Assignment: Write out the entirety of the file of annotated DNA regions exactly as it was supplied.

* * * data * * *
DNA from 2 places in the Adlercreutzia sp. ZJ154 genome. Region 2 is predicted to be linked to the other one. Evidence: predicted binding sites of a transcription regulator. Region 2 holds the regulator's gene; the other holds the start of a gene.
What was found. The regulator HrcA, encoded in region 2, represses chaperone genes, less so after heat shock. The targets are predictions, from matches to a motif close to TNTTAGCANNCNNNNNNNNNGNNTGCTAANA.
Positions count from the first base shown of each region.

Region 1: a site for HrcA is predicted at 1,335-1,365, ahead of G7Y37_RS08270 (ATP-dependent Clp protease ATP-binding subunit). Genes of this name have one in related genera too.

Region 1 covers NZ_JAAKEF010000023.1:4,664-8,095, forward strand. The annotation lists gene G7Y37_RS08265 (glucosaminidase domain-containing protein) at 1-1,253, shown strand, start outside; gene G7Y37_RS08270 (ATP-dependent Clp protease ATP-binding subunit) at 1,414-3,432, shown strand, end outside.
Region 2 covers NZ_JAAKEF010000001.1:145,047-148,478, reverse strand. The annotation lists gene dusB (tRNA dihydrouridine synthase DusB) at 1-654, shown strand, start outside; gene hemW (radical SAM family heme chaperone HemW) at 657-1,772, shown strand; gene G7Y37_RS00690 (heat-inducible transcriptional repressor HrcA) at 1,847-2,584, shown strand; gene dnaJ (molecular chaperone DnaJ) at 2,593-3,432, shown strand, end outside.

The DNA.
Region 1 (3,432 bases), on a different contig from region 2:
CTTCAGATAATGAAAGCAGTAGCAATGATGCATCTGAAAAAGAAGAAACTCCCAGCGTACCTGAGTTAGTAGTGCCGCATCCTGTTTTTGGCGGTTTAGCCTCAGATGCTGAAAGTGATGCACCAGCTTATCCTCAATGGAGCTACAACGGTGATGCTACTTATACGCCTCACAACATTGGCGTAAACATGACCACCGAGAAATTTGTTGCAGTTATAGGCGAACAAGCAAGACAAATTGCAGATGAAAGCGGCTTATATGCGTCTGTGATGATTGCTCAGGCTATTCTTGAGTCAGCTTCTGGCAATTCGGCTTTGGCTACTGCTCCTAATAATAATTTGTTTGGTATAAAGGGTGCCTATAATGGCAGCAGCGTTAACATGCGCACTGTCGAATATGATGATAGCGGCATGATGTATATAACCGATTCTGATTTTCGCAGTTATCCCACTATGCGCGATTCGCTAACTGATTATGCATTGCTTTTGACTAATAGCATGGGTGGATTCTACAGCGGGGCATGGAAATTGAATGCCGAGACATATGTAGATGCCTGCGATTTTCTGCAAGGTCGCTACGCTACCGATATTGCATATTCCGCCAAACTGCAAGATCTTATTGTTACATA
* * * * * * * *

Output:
DNA from 2 places in the Adlercreutzia sp. ZJ154 genome. Region 2 is predicted to be linked to the other one. Evidence: predicted binding sites of a transcription regulator. Region 2 holds the regulator's gene; the other holds the start of a gene.
What was found. The regulator HrcA, encoded in region 2, represses chaperone genes, less so after heat shock. The targets are predictions, from matches to a motif close to TNTTAGCANNCNNNNNNNNNGNNTGCTAANA.
Positions count from the first base shown of each region.

Region 1: a site for HrcA is predicted at 1,335-1,365, ahead of G7Y37_RS08270 (ATP-dependent Clp protease ATP-binding subunit). Genes of this name have one in related genera too.

Region 1 covers NZ_JAAKEF010000023.1:4,664-8,095, forward strand. The annotation lists gene G7Y37_RS08265 (glucosaminidase domain-containing protein) at 1-1,253, shown strand, start outside; gene G7Y37_RS08270 (ATP-dependent Clp protease ATP-binding subunit) at 1,414-3,432, shown strand, end outside.
Region 2 covers NZ_JAAKEF010000001.1:145,047-148,478, reverse strand. The annotation lists gene dusB (tRNA dihydrouridine synthase DusB) at 1-654, shown strand, start outside; gene hemW (radical SAM family heme chaperone HemW) at 657-1,772, shown strand; gene G7Y37_RS00690 (heat-inducible transcriptional repressor HrcA) at 1,847-2,584, shown strand; gene dnaJ (molecular chaperone DnaJ) at 2,593-3,432, shown strand, end outside.

The DNA.
Region 1 (3,432 bases), on a different contig from region 2:
CTTCAGATAATGAAAGCAGTAGCAATGATGCATCTGAAAAAGAAGAAACTCCCAGCGTACCTGAGTTAGTAGTGCCGCATCCTGTTTTTGGCGGTTTAGCCTCAGATGCTGAAAGTGATGCACCAGCTTATCCTCAATGGAGCTACAACGGTGATGCTACTTATACGCCTCACAACATTGGCGTAAACATGACCACCGAGAAATTTGTTGCAGTTATAGGCGAACAAGCAAGACAAATTGCAGATGAAAGCGGCTTATATGCGTCTGTGATGATTGCTCAGGCTATTCTTGAGTCAGCTTCTGGCAATTCGGCTTTGGCTACTGCTCCTAATAATAATTTGTTTGGTATAAAGGGTGCCTATAATGGCAGCAGCGTTAACATGCGCACTGTCGAATATGATGATAGCGGCATGATGTATATAACCGATTCTGATTTTCGCAGTTATCCCACTATGCGCGATTCGCTAACTGATTATGCATTGCTTTTGACTAATAGCATGGGTGGATTCTACAGCGGGGCATGGAAATTGAATGCCGAGACATATGTAGATGCCTGCGATTTTCTGCAAGGTCGCTACGCTACCGATATTGCATATTCCGCCAAACTGCAAGATCTTATTGTTACATA